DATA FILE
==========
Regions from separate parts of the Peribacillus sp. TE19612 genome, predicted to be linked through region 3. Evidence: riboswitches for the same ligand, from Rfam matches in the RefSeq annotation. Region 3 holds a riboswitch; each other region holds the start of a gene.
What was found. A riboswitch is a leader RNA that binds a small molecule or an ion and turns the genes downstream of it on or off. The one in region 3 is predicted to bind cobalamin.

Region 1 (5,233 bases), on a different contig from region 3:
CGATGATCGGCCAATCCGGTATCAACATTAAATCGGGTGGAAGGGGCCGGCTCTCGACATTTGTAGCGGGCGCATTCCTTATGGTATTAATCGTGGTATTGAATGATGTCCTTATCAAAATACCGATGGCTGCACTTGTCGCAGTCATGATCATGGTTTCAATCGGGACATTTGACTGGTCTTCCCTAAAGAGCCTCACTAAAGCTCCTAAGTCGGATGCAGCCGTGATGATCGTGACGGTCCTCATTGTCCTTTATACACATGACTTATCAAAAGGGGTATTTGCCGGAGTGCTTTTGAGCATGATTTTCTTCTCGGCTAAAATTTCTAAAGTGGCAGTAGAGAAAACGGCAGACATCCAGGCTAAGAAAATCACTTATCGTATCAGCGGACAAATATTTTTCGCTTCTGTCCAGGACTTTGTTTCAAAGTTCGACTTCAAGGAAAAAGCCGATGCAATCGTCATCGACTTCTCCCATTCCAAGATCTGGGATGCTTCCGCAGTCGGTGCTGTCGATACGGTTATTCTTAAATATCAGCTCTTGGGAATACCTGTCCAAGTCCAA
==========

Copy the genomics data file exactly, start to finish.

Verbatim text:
Regions from separate parts of the Peribacillus sp. TE19612 genome, predicted to be linked through region 3. Evidence: riboswitches for the same ligand, from Rfam matches in the RefSeq annotation. Region 3 holds a riboswitch; each other region holds the start of a gene.
What was found. A riboswitch is a leader RNA that binds a small molecule or an ion and turns the genes downstream of it on or off. The one in region 3 is predicted to bind cobalamin.

Region 1 (5,233 bases), on a different contig from region 3:
CGATGATCGGCCAATCCGGTATCAACATTAAATCGGGTGGAAGGGGCCGGCTCTCGACATTTGTAGCGGGCGCATTCCTTATGGTATTAATCGTGGTATTGAATGATGTCCTTATCAAAATACCGATGGCTGCACTTGTCGCAGTCATGATCATGGTTTCAATCGGGACATTTGACTGGTCTTCCCTAAAGAGCCTCACTAAAGCTCCTAAGTCGGATGCAGCCGTGATGATCGTGACGGTCCTCATTGTCCTTTATACACATGACTTATCAAAAGGGGTATTTGCCGGAGTGCTTTTGAGCATGATTTTCTTCTCGGCTAAAATTTCTAAAGTGGCAGTAGAGAAAACGGCAGACATCCAGGCTAAGAAAATCACTTATCGTATCAGCGGACAAATATTTTTCGCTTCTGTCCAGGACTTTGTTTCAAAGTTCGACTTCAAGGAAAAAGCCGATGCAATCGTCATCGACTTCTCCCATTCCAAGATCTGGGATGCTTCCGCAGTCGGTGCTGTCGATACGGTTATTCTTAAATATCAGCTCTTGGGAATACCTGTCCAAGTCCAA